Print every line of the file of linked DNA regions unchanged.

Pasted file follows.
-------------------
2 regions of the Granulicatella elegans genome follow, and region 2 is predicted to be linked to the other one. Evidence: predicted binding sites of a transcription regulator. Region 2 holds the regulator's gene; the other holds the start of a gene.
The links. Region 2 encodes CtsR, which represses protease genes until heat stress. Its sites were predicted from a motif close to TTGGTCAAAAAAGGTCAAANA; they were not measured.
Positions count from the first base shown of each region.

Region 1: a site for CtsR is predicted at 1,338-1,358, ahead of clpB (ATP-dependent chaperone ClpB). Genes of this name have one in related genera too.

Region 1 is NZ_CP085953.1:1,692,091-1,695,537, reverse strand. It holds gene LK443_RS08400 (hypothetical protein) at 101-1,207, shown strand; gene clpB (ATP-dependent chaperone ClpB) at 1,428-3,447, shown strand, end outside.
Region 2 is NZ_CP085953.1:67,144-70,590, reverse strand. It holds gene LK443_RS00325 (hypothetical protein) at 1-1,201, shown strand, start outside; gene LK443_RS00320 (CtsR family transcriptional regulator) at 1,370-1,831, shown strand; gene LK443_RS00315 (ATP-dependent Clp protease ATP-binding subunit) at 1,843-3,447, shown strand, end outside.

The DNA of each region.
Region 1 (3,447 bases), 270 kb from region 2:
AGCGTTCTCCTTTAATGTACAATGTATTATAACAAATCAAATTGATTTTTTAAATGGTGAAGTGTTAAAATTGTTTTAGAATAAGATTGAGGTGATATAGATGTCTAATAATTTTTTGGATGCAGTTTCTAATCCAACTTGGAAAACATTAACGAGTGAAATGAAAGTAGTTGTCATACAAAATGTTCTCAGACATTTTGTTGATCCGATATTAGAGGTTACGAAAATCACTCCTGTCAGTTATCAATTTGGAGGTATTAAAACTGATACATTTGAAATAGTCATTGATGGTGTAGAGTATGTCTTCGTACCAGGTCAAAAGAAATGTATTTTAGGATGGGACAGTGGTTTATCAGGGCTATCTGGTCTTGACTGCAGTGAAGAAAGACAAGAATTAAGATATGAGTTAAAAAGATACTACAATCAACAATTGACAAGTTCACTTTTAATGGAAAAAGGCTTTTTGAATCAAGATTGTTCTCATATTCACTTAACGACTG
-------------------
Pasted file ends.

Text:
2 regions of the Granulicatella elegans genome follow, and region 2 is predicted to be linked to the other one. Evidence: predicted binding sites of a transcription regulator. Region 2 holds the regulator's gene; the other holds the start of a gene.
The links. Region 2 encodes CtsR, which represses protease genes until heat stress. Its sites were predicted from a motif close to TTGGTCAAAAAAGGTCAAANA; they were not measured.
Positions count from the first base shown of each region.

Region 1: a site for CtsR is predicted at 1,338-1,358, ahead of clpB (ATP-dependent chaperone ClpB). Genes of this name have one in related genera too.

Region 1 is NZ_CP085953.1:1,692,091-1,695,537, reverse strand. It holds gene LK443_RS08400 (hypothetical protein) at 101-1,207, shown strand; gene clpB (ATP-dependent chaperone ClpB) at 1,428-3,447, shown strand, end outside.
Region 2 is NZ_CP085953.1:67,144-70,590, reverse strand. It holds gene LK443_RS00325 (hypothetical protein) at 1-1,201, shown strand, start outside; gene LK443_RS00320 (CtsR family transcriptional regulator) at 1,370-1,831, shown strand; gene LK443_RS00315 (ATP-dependent Clp protease ATP-binding subunit) at 1,843-3,447, shown strand, end outside.

The DNA of each region.
Region 1 (3,447 bases), 270 kb from region 2:
AGCGTTCTCCTTTAATGTACAATGTATTATAACAAATCAAATTGATTTTTTAAATGGTGAAGTGTTAAAATTGTTTTAGAATAAGATTGAGGTGATATAGATGTCTAATAATTTTTTGGATGCAGTTTCTAATCCAACTTGGAAAACATTAACGAGTGAAATGAAAGTAGTTGTCATACAAAATGTTCTCAGACATTTTGTTGATCCGATATTAGAGGTTACGAAAATCACTCCTGTCAGTTATCAATTTGGAGGTATTAAAACTGATACATTTGAAATAGTCATTGATGGTGTAGAGTATGTCTTCGTACCAGGTCAAAAGAAATGTATTTTAGGATGGGACAGTGGTTTATCAGGGCTATCTGGTCTTGACTGCAGTGAAGAAAGACAAGAATTAAGATATGAGTTAAAAAGATACTACAATCAACAATTGACAAGTTCACTTTTAATGGAAAAAGGCTTTTTGAATCAAGATTGTTCTCATATTCACTTAACGACTG